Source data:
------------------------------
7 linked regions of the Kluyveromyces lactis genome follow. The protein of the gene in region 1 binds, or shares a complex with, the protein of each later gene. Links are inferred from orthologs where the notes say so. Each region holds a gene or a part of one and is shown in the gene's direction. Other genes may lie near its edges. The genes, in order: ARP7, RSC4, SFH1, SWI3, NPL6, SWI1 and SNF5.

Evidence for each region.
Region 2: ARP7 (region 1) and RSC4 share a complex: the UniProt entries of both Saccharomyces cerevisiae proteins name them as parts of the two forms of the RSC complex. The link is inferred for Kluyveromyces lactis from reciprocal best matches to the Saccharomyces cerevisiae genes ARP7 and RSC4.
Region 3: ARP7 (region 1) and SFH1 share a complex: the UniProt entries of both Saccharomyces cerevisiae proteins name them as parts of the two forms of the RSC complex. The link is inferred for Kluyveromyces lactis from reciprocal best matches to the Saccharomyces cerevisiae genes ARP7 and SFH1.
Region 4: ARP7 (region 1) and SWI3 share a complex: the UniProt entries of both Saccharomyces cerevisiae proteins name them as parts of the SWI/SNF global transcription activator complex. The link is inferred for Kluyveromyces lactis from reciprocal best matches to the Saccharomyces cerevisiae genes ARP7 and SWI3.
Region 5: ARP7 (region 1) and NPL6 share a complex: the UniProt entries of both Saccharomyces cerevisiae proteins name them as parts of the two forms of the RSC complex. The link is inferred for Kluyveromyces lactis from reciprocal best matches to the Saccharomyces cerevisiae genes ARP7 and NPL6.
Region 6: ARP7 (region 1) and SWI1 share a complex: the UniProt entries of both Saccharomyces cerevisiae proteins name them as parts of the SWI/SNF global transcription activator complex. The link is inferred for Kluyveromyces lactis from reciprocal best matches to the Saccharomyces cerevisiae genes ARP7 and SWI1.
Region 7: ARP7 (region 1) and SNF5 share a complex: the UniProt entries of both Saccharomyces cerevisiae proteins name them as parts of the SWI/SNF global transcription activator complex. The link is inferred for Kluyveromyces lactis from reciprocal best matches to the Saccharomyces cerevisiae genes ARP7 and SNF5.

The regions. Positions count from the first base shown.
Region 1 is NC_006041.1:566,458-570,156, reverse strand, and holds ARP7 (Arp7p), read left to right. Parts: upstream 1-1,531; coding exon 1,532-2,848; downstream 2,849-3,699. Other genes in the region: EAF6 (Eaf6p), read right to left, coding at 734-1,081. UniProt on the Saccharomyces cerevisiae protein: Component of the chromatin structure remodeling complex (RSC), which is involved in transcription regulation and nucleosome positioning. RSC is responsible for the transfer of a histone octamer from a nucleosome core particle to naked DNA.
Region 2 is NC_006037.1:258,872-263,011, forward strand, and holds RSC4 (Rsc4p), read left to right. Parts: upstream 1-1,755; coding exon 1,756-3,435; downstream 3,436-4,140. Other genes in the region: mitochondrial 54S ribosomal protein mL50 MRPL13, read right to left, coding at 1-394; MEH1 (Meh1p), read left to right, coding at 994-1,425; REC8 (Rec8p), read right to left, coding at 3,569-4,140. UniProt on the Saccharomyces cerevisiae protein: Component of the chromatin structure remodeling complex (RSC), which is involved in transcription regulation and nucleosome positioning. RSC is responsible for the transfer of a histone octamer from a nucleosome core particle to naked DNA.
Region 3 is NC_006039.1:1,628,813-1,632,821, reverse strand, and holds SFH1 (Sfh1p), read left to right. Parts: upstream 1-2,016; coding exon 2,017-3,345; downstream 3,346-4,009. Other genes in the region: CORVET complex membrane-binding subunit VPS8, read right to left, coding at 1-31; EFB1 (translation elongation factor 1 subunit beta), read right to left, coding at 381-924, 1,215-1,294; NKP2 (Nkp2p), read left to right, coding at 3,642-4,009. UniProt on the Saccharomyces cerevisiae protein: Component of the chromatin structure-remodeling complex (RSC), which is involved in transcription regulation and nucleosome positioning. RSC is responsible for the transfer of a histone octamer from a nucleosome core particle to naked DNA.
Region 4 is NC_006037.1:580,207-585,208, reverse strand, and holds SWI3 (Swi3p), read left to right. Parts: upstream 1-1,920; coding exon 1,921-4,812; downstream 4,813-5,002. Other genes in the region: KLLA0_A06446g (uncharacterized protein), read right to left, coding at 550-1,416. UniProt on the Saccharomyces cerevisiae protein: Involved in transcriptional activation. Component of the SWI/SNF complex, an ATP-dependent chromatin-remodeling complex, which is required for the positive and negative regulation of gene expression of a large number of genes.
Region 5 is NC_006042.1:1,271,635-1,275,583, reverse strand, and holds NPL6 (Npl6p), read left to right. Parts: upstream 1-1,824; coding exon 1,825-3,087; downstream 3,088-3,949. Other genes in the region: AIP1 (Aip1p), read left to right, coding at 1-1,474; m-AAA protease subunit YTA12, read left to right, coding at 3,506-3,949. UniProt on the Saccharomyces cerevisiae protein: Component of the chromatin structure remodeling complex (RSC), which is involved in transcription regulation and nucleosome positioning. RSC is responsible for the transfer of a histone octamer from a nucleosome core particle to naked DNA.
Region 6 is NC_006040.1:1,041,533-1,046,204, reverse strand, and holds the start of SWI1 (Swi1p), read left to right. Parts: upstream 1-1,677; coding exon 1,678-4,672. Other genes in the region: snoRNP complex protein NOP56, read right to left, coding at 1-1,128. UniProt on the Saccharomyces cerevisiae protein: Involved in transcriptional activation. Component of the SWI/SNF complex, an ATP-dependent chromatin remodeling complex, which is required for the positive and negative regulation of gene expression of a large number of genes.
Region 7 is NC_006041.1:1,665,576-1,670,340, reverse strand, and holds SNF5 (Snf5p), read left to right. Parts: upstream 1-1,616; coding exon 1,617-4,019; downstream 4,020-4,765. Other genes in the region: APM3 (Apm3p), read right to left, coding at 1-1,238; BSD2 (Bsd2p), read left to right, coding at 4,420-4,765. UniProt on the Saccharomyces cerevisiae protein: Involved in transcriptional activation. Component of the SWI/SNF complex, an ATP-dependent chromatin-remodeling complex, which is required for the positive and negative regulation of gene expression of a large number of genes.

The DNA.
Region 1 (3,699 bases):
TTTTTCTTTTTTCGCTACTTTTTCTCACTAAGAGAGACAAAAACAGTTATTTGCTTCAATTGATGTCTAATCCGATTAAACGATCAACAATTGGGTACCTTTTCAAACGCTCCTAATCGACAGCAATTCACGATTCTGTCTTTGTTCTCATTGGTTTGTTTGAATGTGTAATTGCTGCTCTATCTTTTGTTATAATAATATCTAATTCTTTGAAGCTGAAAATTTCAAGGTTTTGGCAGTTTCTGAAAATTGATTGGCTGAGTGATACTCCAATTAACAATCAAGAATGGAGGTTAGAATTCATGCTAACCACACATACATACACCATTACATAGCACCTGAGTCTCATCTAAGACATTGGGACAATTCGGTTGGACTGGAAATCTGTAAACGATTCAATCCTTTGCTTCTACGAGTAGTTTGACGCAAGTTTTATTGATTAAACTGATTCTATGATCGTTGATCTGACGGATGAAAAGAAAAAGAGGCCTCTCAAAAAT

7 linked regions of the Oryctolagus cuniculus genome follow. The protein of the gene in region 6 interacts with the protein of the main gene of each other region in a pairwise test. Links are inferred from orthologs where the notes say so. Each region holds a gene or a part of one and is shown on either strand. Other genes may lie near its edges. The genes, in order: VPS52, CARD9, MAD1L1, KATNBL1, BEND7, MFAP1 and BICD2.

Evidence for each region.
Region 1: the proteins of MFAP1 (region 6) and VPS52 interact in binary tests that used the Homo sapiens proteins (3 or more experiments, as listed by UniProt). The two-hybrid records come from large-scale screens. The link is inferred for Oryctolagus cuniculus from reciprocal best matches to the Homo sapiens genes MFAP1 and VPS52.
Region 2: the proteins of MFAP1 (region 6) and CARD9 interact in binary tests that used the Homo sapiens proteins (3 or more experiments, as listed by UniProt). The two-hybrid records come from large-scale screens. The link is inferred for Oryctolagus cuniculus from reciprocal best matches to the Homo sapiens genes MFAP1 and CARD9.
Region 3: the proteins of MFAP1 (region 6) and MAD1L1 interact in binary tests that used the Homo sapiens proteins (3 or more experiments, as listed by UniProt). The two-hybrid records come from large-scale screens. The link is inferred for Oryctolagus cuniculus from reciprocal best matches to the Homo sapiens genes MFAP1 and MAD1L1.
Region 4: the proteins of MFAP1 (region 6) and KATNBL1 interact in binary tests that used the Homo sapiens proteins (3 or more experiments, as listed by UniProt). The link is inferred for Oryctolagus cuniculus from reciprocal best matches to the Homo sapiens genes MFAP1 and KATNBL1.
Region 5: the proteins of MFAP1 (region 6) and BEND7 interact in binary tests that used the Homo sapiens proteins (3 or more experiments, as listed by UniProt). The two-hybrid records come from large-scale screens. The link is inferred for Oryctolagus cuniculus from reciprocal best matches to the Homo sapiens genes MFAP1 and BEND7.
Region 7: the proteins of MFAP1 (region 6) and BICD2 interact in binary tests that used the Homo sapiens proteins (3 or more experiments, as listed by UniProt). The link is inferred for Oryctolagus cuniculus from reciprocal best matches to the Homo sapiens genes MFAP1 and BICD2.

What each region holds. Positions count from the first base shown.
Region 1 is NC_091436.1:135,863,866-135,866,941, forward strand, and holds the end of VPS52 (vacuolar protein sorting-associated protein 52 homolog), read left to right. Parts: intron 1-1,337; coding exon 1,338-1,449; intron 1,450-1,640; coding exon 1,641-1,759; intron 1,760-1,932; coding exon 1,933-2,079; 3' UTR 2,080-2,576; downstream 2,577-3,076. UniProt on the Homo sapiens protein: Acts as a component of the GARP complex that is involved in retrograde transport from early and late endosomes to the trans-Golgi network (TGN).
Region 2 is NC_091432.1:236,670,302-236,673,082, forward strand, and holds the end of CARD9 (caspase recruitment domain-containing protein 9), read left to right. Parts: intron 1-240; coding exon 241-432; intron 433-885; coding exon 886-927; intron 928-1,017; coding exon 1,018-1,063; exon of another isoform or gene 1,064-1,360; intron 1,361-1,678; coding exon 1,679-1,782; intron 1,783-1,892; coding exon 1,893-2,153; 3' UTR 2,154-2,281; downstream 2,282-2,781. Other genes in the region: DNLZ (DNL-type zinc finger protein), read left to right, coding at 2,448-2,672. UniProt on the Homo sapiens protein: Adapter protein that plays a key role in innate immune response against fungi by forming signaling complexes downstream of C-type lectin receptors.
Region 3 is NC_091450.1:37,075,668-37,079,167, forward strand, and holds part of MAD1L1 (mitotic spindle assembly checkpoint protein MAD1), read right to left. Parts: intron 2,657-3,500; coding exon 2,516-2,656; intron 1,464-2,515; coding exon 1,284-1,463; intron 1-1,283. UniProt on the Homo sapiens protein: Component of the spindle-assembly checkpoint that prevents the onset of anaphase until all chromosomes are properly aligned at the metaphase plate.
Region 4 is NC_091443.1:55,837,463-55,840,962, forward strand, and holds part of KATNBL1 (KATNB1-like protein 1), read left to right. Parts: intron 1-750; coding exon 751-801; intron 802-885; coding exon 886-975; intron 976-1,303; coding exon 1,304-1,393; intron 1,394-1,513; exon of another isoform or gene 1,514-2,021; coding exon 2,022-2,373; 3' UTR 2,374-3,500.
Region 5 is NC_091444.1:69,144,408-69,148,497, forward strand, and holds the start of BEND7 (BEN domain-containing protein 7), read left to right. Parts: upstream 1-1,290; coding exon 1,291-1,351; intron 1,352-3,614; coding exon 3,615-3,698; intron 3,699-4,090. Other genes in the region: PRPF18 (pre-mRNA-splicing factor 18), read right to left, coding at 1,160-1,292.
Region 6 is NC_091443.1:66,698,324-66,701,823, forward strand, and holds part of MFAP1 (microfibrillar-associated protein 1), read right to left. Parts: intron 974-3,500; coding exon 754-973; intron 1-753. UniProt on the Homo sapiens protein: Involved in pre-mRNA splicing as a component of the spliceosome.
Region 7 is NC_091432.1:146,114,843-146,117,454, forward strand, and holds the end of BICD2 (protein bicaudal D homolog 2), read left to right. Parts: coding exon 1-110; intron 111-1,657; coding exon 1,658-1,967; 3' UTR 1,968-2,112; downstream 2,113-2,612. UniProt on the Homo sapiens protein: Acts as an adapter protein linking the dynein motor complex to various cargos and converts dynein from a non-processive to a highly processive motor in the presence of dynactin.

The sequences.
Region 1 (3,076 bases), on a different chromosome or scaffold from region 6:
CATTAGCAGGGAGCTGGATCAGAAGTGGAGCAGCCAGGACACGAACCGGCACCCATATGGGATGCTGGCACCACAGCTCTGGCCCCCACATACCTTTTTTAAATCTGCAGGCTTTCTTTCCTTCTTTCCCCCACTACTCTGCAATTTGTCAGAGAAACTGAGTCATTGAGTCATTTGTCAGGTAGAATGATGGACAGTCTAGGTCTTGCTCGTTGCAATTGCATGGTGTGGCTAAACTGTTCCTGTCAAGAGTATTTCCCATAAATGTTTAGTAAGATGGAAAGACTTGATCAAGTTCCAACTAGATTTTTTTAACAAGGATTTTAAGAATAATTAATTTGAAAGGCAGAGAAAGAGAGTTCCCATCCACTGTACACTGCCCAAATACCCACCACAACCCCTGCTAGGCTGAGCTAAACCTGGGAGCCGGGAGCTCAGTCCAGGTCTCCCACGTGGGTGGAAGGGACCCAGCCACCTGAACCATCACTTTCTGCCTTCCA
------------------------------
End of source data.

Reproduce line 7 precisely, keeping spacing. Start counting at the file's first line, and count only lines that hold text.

Region 6: ARP7 (region 1) and SWI1 share a complex: the UniProt entries of both Saccharomyces cerevisiae proteins name them as parts of the SWI/SNF global transcription activator complex. The link is inferred for Kluyveromyces lactis from reciprocal best matches to the Saccharomyces cerevisiae genes ARP7 and SWI1.